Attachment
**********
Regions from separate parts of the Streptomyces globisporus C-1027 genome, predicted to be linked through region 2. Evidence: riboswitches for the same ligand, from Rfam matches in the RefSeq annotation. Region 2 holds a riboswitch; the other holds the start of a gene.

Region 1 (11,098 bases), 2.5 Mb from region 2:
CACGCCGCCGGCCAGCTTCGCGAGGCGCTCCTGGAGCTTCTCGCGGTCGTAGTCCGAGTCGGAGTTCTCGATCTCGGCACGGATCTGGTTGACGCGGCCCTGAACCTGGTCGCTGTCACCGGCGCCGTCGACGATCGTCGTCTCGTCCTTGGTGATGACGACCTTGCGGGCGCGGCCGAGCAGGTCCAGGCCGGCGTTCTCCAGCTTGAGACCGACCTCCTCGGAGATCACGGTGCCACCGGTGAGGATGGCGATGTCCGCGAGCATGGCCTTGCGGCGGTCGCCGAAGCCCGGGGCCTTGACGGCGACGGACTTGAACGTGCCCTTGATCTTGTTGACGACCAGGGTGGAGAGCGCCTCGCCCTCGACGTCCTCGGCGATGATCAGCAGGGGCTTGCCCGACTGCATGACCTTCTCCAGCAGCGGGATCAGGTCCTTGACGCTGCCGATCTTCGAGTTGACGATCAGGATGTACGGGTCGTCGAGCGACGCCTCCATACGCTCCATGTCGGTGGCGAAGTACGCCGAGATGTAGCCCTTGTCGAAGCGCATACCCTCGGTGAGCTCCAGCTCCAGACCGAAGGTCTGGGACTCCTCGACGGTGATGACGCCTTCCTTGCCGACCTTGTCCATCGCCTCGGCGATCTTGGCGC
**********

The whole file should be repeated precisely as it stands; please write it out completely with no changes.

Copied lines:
Regions from separate parts of the Streptomyces globisporus C-1027 genome, predicted to be linked through region 2. Evidence: riboswitches for the same ligand, from Rfam matches in the RefSeq annotation. Region 2 holds a riboswitch; the other holds the start of a gene.

Region 1 (11,098 bases), 2.5 Mb from region 2:
CACGCCGCCGGCCAGCTTCGCGAGGCGCTCCTGGAGCTTCTCGCGGTCGTAGTCCGAGTCGGAGTTCTCGATCTCGGCACGGATCTGGTTGACGCGGCCCTGAACCTGGTCGCTGTCACCGGCGCCGTCGACGATCGTCGTCTCGTCCTTGGTGATGACGACCTTGCGGGCGCGGCCGAGCAGGTCCAGGCCGGCGTTCTCCAGCTTGAGACCGACCTCCTCGGAGATCACGGTGCCACCGGTGAGGATGGCGATGTCCGCGAGCATGGCCTTGCGGCGGTCGCCGAAGCCCGGGGCCTTGACGGCGACGGACTTGAACGTGCCCTTGATCTTGTTGACGACCAGGGTGGAGAGCGCCTCGCCCTCGACGTCCTCGGCGATGATCAGCAGGGGCTTGCCCGACTGCATGACCTTCTCCAGCAGCGGGATCAGGTCCTTGACGCTGCCGATCTTCGAGTTGACGATCAGGATGTACGGGTCGTCGAGCGACGCCTCCATACGCTCCATGTCGGTGGCGAAGTACGCCGAGATGTAGCCCTTGTCGAAGCGCATACCCTCGGTGAGCTCCAGCTCCAGACCGAAGGTCTGGGACTCCTCGACGGTGATGACGCCTTCCTTGCCGACCTTGTCCATCGCCTCGGCGATCTTGGCGC